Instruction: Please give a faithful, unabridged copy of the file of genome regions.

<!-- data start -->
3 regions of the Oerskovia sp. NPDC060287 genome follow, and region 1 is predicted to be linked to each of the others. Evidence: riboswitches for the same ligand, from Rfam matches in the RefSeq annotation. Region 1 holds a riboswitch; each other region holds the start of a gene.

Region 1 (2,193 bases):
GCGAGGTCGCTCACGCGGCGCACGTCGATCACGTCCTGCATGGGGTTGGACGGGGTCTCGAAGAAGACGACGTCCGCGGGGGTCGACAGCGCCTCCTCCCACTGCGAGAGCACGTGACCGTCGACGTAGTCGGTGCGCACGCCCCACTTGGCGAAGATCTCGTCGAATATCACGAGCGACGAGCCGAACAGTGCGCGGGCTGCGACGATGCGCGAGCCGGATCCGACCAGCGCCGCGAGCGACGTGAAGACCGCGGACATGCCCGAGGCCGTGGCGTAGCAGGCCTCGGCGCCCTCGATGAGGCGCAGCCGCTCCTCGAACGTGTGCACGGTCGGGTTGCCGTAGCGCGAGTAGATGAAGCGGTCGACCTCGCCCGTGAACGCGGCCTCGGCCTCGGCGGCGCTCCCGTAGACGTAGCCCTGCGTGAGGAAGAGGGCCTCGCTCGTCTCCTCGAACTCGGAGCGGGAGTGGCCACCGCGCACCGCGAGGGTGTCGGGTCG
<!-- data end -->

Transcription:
3 regions of the Oerskovia sp. NPDC060287 genome follow, and region 1 is predicted to be linked to each of the others. Evidence: riboswitches for the same ligand, from Rfam matches in the RefSeq annotation. Region 1 holds a riboswitch; each other region holds the start of a gene.

Region 1 (2,193 bases):
GCGAGGTCGCTCACGCGGCGCACGTCGATCACGTCCTGCATGGGGTTGGACGGGGTCTCGAAGAAGACGACGTCCGCGGGGGTCGACAGCGCCTCCTCCCACTGCGAGAGCACGTGACCGTCGACGTAGTCGGTGCGCACGCCCCACTTGGCGAAGATCTCGTCGAATATCACGAGCGACGAGCCGAACAGTGCGCGGGCTGCGACGATGCGCGAGCCGGATCCGACCAGCGCCGCGAGCGACGTGAAGACCGCGGACATGCCCGAGGCCGTGGCGTAGCAGGCCTCGGCGCCCTCGATGAGGCGCAGCCGCTCCTCGAACGTGTGCACGGTCGGGTTGCCGTAGCGCGAGTAGATGAAGCGGTCGACCTCGCCCGTGAACGCGGCCTCGGCCTCGGCGGCGCTCCCGTAGACGTAGCCCTGCGTGAGGAAGAGGGCCTCGCTCGTCTCCTCGAACTCGGAGCGGGAGTGGCCACCGCGCACCGCGAGGGTGTCGGGTCG